The long-term evolution (LTE) is suitable for automotive applications with the high data rate and scalability, since the peak data rate of the downlink stream and the uplink stream are 100 Mbit/s and 10 Mbit/s, respectively [2]. Furthermore, the fifth generation mobile communication system (5G) incorporates the Internet of things (IoT) system, lower round trip delays and a reduction in energy consumption [1]. IEEE has revised the 802.11 standard with 802.11p wireless access in DSRC for vehicle-to-vehicle (V2V) and vehicle-to-infrastructure (V2I) system [3, 4]. There is an anticipated development prospect for the Internet of vehicles (IoV) system based on these requirements.

IoT is a global network system that enables a variety of physical, mechanical, electrical and electronic objects to connect and transmit data among billions of devices [5]. The V2V communication system could be established to improve road communication more effectively, in which the data from the vehicles as taken by numerous sensors would be uploaded to the database using IoT [6].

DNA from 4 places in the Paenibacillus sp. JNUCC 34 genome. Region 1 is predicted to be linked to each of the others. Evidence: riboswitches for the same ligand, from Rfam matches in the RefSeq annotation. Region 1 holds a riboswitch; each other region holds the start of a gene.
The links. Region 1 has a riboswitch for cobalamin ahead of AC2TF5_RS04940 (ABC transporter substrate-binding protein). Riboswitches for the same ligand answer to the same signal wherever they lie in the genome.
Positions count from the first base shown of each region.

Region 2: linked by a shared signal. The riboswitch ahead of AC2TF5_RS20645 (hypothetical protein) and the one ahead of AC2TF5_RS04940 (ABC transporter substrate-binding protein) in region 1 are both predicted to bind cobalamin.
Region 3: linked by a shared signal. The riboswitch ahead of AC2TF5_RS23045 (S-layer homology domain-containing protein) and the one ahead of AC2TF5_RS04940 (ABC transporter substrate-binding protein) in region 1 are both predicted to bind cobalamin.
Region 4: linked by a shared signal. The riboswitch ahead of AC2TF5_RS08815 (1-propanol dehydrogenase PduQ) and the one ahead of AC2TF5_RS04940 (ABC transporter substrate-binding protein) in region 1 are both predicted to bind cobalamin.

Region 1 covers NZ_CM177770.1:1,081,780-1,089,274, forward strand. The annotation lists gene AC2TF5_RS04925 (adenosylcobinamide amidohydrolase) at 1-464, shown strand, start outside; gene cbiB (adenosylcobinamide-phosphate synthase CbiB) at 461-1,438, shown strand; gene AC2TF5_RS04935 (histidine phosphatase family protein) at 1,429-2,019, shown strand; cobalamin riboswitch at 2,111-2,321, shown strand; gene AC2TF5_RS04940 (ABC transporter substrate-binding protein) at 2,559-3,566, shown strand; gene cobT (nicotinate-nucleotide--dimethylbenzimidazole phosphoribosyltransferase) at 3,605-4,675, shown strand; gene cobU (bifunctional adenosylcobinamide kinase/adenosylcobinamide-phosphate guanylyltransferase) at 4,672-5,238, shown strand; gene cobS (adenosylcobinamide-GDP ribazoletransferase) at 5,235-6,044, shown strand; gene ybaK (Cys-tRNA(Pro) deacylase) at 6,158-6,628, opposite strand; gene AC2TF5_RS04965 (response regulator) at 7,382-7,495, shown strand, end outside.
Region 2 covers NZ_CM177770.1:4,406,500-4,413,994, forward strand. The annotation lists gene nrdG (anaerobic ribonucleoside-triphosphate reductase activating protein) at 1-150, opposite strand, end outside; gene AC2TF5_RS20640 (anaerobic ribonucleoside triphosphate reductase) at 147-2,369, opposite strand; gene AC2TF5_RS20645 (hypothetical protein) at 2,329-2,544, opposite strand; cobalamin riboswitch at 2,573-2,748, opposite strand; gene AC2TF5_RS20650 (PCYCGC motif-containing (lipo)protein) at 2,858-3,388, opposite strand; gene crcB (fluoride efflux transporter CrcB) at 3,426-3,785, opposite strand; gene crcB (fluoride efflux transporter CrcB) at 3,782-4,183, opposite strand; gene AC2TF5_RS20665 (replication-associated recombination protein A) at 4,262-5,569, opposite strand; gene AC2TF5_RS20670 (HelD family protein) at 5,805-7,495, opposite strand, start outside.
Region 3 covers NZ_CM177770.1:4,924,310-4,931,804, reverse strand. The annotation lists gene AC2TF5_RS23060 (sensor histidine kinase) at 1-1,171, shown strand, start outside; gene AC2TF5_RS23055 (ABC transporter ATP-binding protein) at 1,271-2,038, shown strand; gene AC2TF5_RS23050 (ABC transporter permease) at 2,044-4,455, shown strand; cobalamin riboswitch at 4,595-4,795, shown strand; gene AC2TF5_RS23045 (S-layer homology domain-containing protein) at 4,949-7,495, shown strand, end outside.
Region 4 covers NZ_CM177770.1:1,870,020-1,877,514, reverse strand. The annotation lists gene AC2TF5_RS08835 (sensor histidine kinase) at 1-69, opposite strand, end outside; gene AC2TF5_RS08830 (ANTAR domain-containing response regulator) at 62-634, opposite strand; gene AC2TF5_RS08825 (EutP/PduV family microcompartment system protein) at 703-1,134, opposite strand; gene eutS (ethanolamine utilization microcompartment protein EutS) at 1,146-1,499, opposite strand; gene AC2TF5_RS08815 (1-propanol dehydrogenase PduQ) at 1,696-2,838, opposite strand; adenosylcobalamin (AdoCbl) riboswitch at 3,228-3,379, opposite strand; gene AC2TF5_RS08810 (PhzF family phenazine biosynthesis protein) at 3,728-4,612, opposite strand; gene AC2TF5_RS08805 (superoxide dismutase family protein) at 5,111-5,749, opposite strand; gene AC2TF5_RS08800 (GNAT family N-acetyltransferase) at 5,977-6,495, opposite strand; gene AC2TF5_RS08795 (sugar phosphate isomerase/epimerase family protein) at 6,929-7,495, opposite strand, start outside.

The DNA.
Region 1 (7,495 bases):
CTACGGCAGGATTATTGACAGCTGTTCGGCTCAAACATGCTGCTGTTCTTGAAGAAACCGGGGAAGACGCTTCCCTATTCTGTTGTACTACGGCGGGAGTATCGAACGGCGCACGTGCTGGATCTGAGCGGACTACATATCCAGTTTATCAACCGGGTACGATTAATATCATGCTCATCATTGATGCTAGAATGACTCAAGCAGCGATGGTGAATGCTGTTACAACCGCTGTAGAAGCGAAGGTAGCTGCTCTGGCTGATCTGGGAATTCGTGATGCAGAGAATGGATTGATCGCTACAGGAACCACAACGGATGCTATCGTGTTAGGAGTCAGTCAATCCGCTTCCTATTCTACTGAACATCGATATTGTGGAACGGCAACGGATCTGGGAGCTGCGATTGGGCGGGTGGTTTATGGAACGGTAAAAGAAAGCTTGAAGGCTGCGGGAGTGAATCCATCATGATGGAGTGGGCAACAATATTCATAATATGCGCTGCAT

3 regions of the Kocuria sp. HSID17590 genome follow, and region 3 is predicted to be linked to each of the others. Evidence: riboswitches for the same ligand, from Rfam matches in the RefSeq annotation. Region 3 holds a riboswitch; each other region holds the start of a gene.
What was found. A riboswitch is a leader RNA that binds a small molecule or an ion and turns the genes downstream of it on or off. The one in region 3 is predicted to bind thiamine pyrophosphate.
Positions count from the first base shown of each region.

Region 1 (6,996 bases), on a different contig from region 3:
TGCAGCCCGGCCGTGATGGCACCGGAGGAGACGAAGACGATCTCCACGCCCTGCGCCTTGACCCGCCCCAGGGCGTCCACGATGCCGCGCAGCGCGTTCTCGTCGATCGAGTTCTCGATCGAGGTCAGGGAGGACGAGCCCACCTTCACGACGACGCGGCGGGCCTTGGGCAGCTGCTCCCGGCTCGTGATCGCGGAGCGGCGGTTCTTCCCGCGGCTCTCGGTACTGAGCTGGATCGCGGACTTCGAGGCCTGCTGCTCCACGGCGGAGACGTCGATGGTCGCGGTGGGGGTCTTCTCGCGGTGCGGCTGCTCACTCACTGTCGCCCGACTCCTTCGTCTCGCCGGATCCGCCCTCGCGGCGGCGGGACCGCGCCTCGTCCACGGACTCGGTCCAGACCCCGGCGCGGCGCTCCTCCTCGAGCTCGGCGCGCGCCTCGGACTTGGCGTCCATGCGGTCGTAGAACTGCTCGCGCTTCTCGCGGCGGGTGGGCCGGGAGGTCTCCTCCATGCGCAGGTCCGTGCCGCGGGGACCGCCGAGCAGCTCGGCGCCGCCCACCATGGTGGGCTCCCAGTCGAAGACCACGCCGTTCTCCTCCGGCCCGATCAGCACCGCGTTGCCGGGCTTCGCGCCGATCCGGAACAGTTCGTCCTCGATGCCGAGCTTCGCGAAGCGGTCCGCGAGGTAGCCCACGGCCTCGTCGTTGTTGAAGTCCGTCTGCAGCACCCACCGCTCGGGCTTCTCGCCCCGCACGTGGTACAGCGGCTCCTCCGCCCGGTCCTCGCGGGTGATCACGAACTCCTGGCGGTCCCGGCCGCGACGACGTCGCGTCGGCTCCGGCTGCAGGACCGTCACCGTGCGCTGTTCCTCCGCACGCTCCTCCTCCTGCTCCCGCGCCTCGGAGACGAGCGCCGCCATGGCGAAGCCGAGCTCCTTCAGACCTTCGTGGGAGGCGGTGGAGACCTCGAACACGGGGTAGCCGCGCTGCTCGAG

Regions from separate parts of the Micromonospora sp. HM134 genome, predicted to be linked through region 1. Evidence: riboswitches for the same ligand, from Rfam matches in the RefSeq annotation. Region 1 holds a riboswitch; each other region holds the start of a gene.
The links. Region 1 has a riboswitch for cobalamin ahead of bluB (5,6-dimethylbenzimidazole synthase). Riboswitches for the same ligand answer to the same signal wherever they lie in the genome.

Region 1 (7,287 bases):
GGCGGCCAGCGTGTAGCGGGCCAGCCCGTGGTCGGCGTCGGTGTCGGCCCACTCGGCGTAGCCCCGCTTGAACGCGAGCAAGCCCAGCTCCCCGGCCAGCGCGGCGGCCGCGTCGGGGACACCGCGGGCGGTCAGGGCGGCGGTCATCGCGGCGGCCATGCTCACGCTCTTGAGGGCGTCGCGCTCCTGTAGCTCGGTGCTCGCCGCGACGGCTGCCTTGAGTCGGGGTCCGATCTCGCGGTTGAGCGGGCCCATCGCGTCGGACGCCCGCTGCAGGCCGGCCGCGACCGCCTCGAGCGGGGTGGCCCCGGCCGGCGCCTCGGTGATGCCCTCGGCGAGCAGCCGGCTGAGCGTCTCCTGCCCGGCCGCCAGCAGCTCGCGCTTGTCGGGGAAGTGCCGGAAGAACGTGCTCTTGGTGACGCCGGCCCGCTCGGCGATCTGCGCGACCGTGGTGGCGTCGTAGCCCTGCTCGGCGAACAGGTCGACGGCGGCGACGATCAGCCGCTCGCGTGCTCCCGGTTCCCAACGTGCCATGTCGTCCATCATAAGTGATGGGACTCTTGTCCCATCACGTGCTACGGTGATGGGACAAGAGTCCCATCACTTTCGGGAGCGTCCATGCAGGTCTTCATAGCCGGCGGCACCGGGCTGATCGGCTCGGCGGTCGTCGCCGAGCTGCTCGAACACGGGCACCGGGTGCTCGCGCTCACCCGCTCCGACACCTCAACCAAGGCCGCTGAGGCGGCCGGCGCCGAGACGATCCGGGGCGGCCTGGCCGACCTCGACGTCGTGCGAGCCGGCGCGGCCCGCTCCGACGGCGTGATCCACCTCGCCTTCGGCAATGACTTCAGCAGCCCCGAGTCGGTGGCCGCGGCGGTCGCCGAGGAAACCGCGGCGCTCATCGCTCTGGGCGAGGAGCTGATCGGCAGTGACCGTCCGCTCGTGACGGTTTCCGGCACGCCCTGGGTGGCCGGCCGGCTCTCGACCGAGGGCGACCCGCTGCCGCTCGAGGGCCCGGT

There are two implementable schemes for vehicle to everything (V2X): DSRC and LTE. DSRC refers to exchanging information between automobiles in a short distance through wireless technology. DSRC technology adopts the following equipment: (a) onboard device (OBU) located inside the vehicle; (b) road test unit (RSU) located on the side of the road; and (c) handheld device carried by pedestrians [7]. The OBU installed in the vehicle communicates with the RSU installed on the roadside through microwave for the ETC systems of highway toll collection. 3GPP organization stipulates that vehicles can communicate with everything in the LTE technology [8]. The V2X includes four types: V2V, V2I, vehicle to network (V2N) and vehicle to pedestrian (V2P). Figure 1 shows the scenarios of V2X in the future IoT systems.

Fig. 1
figure1

Various V2X scenarios in IoT systems. The V2V network is composed of the vehicles connected to each other. The vehicles also communicate with the infrastructure and pedestrian to form V2I and V2P. The V2N network could be the subsystem of mobile communication system